Bertha Smith

1873–
Polk Township, Washington, Indiana, United States

The Life Summary of Bertha

When Bertha Smith was born in 1873, in Polk Township, Washington, Indiana, United States, her father, George Washington Smith, was 25 and her mother, Martha Racena Finch, was 26. She married George Washington Murrow on 3 August 1893, in Delaware Township, Polk, Iowa, United States. They were the parents of at least 4 sons and 1 daughter. She lived in Washington Township, Greene, Iowa, United States in 1900 and Merrill Township, Newaygo, Michigan, United States for about 10 years.

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Family Time Line

George Washington Murrow
1870–1927
Bertha Smith
1873–
Marriage: 3 August 1893
Harold Stanley Murrow
1894–1975
Robert Dale Murrow
1896–1939
Dorothy Murrow
1900–
Robert Dean Murrow
1905–1936
Daniel George Murrow
1911–1966

Spouse and Children

  • Marriage
    3 August 1893Delaware Township, Polk, Iowa, United States
  • Children

    (5)

    Parents and Siblings

    Siblings

    (13)

    +8 More Children

    World Events (8)

    1875 · A Treaty with Hawaii
    Age 2
    In the Mid 1870s, The United States sought out the Kingdom of Hawaii to make a free trade agreement. The Treaty gave the Hawaiians access to the United States agricultural markets and it gave the United States a part of land which later became Pearl Harbor.
    1879 · New State Capitol Building Dedicated
    Age 6
    After the second state capitol had been destroyed, Michigan Governor Henry P. Baldwin initiated the passing of a bill that would cover the costs for a new building. The bill was adopted and raised over $1 million by a six year state income tax. Architect Elijah E. Myers' design named Tuebor, or I will defend, was selected and he was commissioned to design the new capitol building. The renaissance revival brick and sandstone building soared 267 feet from the ground and was dedicated on January 1, 1879.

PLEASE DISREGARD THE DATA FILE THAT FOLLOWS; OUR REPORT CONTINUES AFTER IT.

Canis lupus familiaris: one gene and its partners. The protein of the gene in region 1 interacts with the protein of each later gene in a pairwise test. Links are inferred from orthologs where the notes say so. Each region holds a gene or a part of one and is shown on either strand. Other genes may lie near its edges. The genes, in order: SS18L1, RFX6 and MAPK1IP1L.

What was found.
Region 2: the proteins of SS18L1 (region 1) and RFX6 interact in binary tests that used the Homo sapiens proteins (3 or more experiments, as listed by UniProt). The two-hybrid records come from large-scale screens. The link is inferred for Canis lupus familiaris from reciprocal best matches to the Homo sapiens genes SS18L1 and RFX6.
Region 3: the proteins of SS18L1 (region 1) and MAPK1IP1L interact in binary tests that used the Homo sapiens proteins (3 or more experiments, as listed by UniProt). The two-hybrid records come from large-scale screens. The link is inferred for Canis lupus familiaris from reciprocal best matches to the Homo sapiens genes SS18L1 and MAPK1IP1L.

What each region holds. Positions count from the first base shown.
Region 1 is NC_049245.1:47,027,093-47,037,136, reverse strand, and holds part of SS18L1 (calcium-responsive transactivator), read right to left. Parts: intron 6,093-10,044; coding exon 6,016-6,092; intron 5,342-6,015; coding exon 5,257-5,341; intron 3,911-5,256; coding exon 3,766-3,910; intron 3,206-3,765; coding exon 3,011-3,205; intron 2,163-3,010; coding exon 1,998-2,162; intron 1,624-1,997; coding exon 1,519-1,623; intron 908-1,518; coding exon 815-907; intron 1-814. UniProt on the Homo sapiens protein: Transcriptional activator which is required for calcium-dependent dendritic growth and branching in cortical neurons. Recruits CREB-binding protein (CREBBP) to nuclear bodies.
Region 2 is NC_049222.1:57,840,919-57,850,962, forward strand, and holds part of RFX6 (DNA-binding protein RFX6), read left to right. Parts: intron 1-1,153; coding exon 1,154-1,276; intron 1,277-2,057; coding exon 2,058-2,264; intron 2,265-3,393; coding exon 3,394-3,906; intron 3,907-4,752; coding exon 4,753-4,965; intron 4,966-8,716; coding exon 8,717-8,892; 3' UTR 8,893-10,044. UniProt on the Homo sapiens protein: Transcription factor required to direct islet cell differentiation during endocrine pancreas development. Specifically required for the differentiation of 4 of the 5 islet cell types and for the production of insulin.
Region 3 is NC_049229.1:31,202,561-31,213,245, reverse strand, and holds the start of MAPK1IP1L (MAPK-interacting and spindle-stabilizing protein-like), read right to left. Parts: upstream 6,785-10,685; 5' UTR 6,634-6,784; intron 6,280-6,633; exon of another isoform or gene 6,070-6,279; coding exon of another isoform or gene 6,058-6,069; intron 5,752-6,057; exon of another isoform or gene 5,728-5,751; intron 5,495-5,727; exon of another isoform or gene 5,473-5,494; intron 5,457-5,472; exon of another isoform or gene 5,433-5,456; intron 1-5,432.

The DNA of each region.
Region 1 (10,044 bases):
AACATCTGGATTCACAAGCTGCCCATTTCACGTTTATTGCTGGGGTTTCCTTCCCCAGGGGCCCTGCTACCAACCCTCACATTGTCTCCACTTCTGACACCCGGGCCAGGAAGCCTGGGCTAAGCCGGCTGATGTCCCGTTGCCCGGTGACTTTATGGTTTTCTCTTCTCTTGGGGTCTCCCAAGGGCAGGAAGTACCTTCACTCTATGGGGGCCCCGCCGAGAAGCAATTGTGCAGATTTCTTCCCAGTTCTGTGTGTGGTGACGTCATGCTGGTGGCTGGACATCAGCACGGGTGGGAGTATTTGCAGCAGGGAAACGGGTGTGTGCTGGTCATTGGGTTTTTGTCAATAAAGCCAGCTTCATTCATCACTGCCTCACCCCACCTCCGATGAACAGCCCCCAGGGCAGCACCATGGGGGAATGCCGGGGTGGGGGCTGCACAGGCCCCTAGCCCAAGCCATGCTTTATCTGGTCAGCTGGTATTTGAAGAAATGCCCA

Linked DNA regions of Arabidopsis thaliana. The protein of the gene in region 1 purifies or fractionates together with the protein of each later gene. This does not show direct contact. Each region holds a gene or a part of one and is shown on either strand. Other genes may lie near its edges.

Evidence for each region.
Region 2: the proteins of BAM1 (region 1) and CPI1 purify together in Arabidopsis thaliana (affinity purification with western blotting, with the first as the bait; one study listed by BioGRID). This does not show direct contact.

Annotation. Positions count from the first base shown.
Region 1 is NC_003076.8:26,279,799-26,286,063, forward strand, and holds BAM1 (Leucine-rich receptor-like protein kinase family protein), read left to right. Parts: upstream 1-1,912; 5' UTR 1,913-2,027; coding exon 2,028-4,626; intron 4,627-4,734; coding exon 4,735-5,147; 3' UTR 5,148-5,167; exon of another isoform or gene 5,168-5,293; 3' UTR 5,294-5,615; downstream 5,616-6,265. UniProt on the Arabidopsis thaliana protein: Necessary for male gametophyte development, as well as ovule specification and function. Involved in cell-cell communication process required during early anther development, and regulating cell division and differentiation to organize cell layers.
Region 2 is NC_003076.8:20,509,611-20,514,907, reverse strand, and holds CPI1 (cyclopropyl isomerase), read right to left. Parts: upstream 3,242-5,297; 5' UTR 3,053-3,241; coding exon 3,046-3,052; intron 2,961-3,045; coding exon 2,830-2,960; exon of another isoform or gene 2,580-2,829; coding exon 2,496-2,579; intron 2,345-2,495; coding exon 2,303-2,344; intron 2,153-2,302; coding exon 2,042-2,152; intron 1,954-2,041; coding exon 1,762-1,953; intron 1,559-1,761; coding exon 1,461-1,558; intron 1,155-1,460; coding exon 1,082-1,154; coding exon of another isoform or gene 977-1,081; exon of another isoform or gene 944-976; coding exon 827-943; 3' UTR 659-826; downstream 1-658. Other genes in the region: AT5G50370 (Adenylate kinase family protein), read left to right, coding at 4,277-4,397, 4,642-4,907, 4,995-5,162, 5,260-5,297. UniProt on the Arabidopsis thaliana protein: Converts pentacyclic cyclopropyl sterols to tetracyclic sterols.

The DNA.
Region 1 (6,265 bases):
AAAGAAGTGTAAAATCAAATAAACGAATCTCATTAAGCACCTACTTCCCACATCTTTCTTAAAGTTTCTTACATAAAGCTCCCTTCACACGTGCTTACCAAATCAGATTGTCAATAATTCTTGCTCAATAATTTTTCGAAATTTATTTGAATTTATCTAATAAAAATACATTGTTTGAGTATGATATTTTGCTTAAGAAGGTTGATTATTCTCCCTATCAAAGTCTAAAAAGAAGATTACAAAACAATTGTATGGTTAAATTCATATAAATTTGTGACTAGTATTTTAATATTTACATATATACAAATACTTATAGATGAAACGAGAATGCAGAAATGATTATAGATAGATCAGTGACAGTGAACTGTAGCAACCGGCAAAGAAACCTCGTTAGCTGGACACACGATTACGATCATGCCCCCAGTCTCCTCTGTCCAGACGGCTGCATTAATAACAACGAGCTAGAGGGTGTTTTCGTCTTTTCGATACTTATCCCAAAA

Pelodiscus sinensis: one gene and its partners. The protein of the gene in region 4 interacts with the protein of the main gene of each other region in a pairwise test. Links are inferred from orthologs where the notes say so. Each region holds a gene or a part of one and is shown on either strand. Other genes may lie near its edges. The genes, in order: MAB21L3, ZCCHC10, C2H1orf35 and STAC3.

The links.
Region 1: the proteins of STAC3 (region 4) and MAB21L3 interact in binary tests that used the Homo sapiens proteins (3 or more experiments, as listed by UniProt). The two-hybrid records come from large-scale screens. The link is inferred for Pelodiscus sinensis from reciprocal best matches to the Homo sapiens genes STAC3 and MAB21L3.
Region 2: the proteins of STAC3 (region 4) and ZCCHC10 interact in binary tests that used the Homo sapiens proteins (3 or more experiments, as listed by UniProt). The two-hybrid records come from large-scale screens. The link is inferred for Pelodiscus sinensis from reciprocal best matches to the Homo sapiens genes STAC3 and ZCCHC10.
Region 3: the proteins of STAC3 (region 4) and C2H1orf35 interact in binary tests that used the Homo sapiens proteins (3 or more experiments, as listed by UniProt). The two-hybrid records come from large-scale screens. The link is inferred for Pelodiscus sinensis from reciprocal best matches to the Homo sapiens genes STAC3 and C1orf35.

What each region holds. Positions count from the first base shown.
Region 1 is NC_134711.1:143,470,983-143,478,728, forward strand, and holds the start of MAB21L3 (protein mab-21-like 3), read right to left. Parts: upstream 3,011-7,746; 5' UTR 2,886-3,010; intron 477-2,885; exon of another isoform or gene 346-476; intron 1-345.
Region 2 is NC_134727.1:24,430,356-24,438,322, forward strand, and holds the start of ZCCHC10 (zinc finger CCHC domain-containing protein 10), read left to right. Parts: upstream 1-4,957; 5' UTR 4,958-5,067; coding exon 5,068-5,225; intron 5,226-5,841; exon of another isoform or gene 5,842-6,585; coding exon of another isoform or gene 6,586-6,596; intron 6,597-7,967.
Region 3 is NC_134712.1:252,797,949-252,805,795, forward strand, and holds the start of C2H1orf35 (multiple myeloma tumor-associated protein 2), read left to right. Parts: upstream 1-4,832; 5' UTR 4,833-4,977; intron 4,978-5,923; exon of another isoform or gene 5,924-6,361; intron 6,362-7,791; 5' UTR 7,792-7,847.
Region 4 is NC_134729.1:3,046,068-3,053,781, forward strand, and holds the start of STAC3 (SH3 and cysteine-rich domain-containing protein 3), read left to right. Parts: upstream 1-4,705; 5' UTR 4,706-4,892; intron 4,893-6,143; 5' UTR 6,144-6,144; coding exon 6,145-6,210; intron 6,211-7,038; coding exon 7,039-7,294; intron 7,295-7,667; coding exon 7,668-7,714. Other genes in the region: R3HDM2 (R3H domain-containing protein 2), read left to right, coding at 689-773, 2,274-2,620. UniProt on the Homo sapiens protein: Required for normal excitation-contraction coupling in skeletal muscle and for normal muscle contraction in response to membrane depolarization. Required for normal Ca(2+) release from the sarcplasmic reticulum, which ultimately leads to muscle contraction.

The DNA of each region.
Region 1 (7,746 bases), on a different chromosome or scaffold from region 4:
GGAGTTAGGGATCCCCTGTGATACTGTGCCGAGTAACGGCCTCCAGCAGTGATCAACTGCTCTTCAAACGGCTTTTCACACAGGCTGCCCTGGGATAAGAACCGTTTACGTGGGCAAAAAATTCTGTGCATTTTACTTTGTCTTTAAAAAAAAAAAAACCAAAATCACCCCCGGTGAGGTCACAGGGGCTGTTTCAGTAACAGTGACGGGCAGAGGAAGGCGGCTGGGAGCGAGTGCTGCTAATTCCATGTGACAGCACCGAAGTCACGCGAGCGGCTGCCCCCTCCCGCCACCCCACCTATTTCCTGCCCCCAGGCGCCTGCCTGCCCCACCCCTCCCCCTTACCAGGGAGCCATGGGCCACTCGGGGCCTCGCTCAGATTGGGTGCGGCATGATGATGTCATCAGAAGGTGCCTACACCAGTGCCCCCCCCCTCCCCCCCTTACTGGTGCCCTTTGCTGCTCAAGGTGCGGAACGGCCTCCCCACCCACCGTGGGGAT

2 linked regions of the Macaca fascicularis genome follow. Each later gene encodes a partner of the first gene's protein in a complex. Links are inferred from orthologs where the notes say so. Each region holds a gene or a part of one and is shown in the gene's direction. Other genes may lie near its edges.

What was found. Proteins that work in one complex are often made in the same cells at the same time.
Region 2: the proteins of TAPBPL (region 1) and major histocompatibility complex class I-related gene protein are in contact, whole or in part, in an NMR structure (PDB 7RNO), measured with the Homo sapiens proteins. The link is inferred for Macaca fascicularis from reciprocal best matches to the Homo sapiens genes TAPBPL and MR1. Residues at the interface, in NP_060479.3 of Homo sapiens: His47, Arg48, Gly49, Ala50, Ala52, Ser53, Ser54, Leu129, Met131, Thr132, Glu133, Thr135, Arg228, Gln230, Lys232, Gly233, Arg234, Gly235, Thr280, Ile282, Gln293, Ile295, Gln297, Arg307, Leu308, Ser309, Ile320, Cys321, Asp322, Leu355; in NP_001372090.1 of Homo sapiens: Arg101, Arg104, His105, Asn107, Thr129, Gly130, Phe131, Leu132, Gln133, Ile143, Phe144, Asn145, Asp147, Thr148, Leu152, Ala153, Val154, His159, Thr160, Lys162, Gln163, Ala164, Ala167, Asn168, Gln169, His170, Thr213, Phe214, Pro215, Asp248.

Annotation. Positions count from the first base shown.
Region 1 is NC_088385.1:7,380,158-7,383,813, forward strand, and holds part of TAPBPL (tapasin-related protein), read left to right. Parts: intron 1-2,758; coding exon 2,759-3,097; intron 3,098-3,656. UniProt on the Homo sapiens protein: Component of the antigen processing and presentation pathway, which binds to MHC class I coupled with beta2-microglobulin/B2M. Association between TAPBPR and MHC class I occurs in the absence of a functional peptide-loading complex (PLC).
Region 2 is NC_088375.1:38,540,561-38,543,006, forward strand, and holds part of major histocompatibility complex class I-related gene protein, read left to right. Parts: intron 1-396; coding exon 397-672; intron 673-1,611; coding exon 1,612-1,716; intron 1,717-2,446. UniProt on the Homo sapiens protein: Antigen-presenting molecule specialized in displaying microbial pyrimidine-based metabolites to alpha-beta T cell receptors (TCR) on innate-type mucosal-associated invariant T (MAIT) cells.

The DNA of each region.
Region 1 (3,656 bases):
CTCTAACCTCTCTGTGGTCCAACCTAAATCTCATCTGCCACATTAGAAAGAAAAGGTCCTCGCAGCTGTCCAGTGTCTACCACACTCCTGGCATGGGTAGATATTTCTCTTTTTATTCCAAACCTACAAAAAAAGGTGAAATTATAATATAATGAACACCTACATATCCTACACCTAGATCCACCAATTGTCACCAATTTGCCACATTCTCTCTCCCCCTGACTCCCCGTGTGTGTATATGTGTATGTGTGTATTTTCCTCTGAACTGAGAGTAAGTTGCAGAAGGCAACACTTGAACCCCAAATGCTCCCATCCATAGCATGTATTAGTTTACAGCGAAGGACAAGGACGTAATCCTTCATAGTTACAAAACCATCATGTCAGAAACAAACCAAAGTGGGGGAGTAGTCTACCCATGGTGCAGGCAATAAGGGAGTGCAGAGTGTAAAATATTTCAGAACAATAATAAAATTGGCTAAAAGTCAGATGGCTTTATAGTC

1904
    Age 31
    St. Louis, Missouri, United States hosts Summer Olympic Games.

    Name Meaning

    (1997: 831783;2007: 1725054; 2010: 2442977)English and Scottish: occupational name denoting a worker in metal, especially iron, such as a blacksmith or farrier, from Middle English smith ‘smith’ (Old English smith, probably a derivative of smītan ‘to strike, hammer’). Early examples are also found in the Latin form Faber . Metal-working was one of the earliest occupations for which specialist skills were required, and its importance ensured that this term and its equivalents in other languages were the most widespread of all occupational surnames in Europe. Medieval smiths were important not only in making horseshoes, plowshares, and other domestic articles, but above all for their skill in forging swords, other weapons, and armor. This is also the most frequent of all surnames in the US. It is very common among African Americans and Native Americans (see also 5 below). This surname (in any of the two possible English senses; see also below) is also found in Haiti. See also Smither .English: from Middle English smithe ‘smithy, forge’ (Old English smiththe). The surname may be topographic, for someone who lived in or by a blacksmith's shop, occupational, for someone who worked in one, or habitational, from a place so named, such as Smitha in King's Nympton (Devon). Compare Smithey .

    Dictionary of American Family Names © Patrick Hanks 2003, 2006.

    Possible Related Names

    Smithe
    Smither
    Smithey
    Smyth
    Smythe
    McGowan
    Smead
    Faber

    Sources (16)

    • Bertha Murrow in household of George W Murrow, "United States Census, 1920"
    • Bertha Smith in entry for Daniel G Murrow and Mary McIntire, "Ohio, County Marriages, 1789-2013"
    • Bertha Smith in entry for Robert Dean Murrow, "Michigan Death Certificates, 1921-1952"

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